7. While goat cheese slices are in the freezer, assemble salad by placing 2 cups of roughly chopped arugula in each bowl. Top with pear slices, currants, and chopped roasted hazelnuts.
  8. Next, make the dressing by whisking apple cider vinegar, maple syrup, Dijon mustard, salt, and pepper together in a small bowl. Drizzle in olive oil in a thin stream while whisking constantly, until combined. Set aside.
  9. Heat avocado oil in a medium-sized skillet over medium-high heat. Add goat cheese slices and fry for 2 minutes per side, or until browned. Transfer to a plate lined with paper towels to drain.
  10. Place two pieces of fried goat cheese on top of each salad, drizzle dressing on top, and serve immediately.
  • Prep Time: 20 minutes
  • Cook Time: 10 minutes
  • Category: Salad
  • Method: Frying
  • Cuisine: Vegetarian

Keywords: arugula, salad, maple, goat cheese, pear, hazelnut

Cooking By the Numbers…

Step 1 – Measure and Prep Ingredients

Preheat your oven to 350°F.

Measure out all of your ingredients.

Horizontal image of various measured ingredients on a wooden table to make a fruit, cheese, and nut salad.

With the skins on, slice the pears and remove the seeds and cores. Set aside.

Roughly chop the arugula.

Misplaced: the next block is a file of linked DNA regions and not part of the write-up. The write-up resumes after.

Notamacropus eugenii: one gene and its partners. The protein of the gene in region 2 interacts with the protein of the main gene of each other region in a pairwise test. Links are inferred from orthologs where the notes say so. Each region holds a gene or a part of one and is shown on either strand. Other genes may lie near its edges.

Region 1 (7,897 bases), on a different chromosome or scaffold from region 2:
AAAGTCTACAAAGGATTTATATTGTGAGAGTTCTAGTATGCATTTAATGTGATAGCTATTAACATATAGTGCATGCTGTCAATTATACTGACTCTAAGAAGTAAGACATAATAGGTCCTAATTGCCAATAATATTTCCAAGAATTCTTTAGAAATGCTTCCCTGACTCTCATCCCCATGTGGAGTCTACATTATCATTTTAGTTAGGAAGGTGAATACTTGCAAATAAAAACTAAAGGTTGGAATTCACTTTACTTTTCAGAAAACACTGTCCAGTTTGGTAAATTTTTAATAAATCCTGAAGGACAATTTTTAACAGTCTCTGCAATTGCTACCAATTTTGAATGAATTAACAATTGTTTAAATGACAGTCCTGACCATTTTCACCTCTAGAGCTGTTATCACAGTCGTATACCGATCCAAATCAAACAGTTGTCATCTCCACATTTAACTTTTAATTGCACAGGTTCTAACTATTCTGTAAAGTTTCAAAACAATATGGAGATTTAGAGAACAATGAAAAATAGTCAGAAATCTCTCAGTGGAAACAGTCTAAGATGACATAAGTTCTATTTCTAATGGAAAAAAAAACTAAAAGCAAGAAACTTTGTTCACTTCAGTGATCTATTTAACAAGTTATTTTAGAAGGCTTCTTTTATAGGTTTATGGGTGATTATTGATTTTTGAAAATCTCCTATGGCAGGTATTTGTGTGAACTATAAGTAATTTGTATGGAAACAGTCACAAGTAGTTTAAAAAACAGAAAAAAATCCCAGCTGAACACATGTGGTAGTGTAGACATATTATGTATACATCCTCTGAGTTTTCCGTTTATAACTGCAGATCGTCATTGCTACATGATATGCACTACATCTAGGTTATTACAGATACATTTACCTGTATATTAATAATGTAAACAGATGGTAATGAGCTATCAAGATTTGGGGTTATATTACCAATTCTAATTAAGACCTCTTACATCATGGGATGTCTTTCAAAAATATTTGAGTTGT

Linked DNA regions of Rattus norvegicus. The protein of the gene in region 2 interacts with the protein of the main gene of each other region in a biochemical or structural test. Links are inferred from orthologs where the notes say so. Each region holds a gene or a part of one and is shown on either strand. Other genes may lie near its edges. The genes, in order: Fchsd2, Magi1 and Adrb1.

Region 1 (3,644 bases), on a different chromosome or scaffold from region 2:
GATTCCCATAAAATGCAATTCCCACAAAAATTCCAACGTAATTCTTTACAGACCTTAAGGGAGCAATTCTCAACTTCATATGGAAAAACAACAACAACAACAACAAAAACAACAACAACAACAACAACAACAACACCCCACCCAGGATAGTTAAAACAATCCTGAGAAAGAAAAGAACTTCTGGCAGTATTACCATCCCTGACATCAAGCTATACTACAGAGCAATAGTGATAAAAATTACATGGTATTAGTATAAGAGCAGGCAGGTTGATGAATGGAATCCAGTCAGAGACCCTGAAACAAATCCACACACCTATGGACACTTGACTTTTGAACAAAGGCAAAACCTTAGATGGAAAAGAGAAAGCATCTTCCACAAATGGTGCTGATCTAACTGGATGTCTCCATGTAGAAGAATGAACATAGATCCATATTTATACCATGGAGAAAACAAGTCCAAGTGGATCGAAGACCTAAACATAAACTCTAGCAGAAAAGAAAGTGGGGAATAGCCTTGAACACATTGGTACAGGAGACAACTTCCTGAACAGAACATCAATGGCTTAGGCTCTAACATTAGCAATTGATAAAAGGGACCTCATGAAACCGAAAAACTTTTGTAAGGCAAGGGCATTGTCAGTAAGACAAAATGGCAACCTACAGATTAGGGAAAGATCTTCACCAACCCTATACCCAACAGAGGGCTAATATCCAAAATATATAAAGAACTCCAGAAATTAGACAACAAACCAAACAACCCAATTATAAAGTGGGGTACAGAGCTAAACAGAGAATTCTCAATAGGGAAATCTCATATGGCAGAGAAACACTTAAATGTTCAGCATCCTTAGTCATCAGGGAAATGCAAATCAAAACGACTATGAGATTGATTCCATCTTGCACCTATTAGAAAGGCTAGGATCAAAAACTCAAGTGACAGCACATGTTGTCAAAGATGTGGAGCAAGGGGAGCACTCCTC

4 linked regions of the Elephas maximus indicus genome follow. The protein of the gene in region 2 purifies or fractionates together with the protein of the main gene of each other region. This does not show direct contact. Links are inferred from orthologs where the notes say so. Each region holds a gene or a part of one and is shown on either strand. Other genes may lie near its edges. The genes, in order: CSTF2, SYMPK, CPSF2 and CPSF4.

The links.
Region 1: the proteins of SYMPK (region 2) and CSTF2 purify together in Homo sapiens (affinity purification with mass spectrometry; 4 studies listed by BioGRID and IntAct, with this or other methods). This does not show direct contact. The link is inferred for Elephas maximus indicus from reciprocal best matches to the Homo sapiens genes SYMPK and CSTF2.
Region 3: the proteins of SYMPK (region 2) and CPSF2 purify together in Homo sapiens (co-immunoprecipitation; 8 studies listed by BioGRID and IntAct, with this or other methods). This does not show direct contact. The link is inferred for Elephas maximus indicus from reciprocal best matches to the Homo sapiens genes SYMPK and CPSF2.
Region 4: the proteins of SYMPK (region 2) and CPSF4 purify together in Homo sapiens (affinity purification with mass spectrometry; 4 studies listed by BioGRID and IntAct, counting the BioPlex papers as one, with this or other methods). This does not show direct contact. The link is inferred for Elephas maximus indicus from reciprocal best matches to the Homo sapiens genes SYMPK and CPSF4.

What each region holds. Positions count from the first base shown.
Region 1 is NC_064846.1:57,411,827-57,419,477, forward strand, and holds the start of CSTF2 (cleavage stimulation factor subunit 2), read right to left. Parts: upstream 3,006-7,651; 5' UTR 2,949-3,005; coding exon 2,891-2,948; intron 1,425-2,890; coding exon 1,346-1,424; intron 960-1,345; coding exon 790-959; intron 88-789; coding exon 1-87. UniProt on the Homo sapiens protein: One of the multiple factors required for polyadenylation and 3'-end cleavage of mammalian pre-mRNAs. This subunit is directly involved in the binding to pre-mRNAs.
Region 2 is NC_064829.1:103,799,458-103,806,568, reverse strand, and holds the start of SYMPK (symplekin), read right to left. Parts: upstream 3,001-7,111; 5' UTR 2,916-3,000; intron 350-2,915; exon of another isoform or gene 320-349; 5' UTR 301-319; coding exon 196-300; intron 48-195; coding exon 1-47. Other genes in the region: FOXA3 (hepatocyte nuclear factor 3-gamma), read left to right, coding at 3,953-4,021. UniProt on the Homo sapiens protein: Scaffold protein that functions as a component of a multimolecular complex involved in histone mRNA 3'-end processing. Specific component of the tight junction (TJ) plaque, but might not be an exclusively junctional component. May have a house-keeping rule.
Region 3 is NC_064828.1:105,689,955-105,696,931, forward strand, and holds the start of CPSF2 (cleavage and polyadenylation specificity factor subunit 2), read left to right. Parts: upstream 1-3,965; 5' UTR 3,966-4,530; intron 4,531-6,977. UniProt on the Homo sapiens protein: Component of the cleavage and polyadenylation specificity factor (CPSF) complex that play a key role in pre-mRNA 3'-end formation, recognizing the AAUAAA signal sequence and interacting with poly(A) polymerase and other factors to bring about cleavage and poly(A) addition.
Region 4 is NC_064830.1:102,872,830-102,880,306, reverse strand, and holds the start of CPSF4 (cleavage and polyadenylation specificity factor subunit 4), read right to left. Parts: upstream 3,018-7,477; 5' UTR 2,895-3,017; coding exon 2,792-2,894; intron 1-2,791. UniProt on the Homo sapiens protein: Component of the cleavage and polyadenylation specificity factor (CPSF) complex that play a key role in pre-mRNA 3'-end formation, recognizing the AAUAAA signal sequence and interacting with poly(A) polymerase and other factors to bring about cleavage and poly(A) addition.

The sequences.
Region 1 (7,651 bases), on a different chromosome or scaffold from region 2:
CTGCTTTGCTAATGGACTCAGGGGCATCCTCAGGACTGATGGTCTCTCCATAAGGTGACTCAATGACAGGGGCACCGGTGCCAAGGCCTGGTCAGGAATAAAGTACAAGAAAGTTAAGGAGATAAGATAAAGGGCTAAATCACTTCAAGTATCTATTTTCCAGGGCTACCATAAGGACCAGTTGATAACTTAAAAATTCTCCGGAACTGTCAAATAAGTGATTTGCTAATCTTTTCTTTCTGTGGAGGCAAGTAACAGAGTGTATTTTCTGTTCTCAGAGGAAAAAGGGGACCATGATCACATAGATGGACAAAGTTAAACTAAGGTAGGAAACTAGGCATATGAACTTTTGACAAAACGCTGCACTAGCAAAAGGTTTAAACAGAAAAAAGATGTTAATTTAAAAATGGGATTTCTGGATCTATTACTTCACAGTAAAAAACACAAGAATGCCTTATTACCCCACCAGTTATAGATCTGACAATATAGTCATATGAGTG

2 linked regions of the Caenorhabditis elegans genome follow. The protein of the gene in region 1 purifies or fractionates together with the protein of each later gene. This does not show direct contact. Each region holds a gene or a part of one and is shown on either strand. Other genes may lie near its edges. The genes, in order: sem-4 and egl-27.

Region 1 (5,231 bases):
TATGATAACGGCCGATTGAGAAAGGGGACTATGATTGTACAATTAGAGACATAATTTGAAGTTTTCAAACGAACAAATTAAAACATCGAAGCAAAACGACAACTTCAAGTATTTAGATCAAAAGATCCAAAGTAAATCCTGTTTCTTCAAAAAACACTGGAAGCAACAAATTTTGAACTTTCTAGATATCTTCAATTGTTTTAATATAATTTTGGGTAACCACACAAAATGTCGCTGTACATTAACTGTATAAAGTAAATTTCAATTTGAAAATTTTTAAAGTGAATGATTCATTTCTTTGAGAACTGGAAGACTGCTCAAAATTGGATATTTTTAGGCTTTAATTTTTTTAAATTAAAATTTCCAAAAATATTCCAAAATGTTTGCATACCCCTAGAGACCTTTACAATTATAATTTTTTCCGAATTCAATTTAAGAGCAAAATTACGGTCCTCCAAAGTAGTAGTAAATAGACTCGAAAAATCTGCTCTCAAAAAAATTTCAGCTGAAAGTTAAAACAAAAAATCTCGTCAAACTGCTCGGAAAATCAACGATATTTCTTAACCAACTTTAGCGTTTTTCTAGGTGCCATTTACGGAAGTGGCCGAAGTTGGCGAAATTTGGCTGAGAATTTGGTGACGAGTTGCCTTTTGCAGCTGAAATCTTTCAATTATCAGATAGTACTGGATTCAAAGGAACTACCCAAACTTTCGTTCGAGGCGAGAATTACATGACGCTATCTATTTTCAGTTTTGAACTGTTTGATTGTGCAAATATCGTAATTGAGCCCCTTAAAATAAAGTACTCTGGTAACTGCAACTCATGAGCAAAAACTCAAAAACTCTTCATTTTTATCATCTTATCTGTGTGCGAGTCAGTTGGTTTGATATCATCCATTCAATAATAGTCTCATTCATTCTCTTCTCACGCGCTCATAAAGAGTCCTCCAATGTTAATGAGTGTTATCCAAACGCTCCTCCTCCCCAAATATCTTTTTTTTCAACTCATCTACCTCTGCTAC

Step 2 – Roast Hazelnuts

Arrange hazelnuts in a single layer on a large baking sheet. Roast them for about 10 minutes, or until lightly toasted and fragrant.

Remove the pan from the oven, carefully transfer the nuts to a large plate or bowl, and allow them to cool completely.

Horizontal image of toasted and chopped hazelnuts on a cutting board.

Once they’ve cooled, rub a couple of hazelnuts at a time between your hands to remove the skins. It’s okay if you don’t get all of the skins off, but the majority should slide off easily.

Roughly chop the hazelnuts with a sharp knife, or pulse them a few times in a food processor. Set aside.

Step 3 – Coat Goat Cheese Slices

Using a sharp knife, cut your log of soft goat cheese into 8 slices of the same size.

Pour panko into a shallow bowl.

Horizontal image of a slice of goat cheese in a bowl of breading.